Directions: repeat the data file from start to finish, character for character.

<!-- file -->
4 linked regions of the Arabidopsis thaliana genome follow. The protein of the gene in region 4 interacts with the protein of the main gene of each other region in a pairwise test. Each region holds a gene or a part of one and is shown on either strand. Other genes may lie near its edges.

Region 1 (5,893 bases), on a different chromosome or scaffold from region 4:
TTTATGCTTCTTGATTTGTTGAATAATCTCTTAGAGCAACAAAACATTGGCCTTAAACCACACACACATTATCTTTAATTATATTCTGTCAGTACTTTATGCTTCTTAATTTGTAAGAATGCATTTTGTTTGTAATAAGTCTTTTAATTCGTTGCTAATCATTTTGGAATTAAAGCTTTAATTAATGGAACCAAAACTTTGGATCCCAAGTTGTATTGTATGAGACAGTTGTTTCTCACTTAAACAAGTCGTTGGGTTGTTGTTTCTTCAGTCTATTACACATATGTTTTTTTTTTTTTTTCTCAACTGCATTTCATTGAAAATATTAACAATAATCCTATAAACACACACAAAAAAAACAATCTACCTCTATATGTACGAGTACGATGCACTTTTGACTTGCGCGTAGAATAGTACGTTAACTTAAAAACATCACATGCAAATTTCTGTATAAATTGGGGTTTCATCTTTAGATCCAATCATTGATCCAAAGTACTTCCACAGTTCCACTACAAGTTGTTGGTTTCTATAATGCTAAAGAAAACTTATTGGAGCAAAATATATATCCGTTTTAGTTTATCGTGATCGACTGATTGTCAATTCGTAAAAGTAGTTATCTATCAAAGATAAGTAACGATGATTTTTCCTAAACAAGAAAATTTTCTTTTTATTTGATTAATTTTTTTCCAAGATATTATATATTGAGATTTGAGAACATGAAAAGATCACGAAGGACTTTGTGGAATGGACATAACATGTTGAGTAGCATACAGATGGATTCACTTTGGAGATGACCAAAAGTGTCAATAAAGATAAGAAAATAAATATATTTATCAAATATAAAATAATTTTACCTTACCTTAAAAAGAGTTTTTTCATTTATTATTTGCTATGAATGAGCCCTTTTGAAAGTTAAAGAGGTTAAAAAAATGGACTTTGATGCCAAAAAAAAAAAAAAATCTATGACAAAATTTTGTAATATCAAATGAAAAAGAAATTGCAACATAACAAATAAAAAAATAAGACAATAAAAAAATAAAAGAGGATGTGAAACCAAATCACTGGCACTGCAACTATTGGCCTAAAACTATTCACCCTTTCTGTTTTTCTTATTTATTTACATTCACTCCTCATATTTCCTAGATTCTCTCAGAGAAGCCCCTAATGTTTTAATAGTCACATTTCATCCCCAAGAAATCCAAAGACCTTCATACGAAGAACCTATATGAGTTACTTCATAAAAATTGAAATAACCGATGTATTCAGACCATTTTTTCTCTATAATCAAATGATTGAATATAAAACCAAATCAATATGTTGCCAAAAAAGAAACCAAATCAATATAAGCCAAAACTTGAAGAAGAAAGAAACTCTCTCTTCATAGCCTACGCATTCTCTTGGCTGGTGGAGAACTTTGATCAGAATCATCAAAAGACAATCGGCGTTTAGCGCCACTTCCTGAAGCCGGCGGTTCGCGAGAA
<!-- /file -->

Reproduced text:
4 linked regions of the Arabidopsis thaliana genome follow. The protein of the gene in region 4 interacts with the protein of the main gene of each other region in a pairwise test. Each region holds a gene or a part of one and is shown on either strand. Other genes may lie near its edges.

Region 1 (5,893 bases), on a different chromosome or scaffold from region 4:
TTTATGCTTCTTGATTTGTTGAATAATCTCTTAGAGCAACAAAACATTGGCCTTAAACCACACACACATTATCTTTAATTATATTCTGTCAGTACTTTATGCTTCTTAATTTGTAAGAATGCATTTTGTTTGTAATAAGTCTTTTAATTCGTTGCTAATCATTTTGGAATTAAAGCTTTAATTAATGGAACCAAAACTTTGGATCCCAAGTTGTATTGTATGAGACAGTTGTTTCTCACTTAAACAAGTCGTTGGGTTGTTGTTTCTTCAGTCTATTACACATATGTTTTTTTTTTTTTTTCTCAACTGCATTTCATTGAAAATATTAACAATAATCCTATAAACACACACAAAAAAAACAATCTACCTCTATATGTACGAGTACGATGCACTTTTGACTTGCGCGTAGAATAGTACGTTAACTTAAAAACATCACATGCAAATTTCTGTATAAATTGGGGTTTCATCTTTAGATCCAATCATTGATCCAAAGTACTTCCACAGTTCCACTACAAGTTGTTGGTTTCTATAATGCTAAAGAAAACTTATTGGAGCAAAATATATATCCGTTTTAGTTTATCGTGATCGACTGATTGTCAATTCGTAAAAGTAGTTATCTATCAAAGATAAGTAACGATGATTTTTCCTAAACAAGAAAATTTTCTTTTTATTTGATTAATTTTTTTCCAAGATATTATATATTGAGATTTGAGAACATGAAAAGATCACGAAGGACTTTGTGGAATGGACATAACATGTTGAGTAGCATACAGATGGATTCACTTTGGAGATGACCAAAAGTGTCAATAAAGATAAGAAAATAAATATATTTATCAAATATAAAATAATTTTACCTTACCTTAAAAAGAGTTTTTTCATTTATTATTTGCTATGAATGAGCCCTTTTGAAAGTTAAAGAGGTTAAAAAAATGGACTTTGATGCCAAAAAAAAAAAAAAATCTATGACAAAATTTTGTAATATCAAATGAAAAAGAAATTGCAACATAACAAATAAAAAAATAAGACAATAAAAAAATAAAAGAGGATGTGAAACCAAATCACTGGCACTGCAACTATTGGCCTAAAACTATTCACCCTTTCTGTTTTTCTTATTTATTTACATTCACTCCTCATATTTCCTAGATTCTCTCAGAGAAGCCCCTAATGTTTTAATAGTCACATTTCATCCCCAAGAAATCCAAAGACCTTCATACGAAGAACCTATATGAGTTACTTCATAAAAATTGAAATAACCGATGTATTCAGACCATTTTTTCTCTATAATCAAATGATTGAATATAAAACCAAATCAATATGTTGCCAAAAAAGAAACCAAATCAATATAAGCCAAAACTTGAAGAAGAAAGAAACTCTCTCTTCATAGCCTACGCATTCTCTTGGCTGGTGGAGAACTTTGATCAGAATCATCAAAAGACAATCGGCGTTTAGCGCCACTTCCTGAAGCCGGCGGTTCGCGAGAA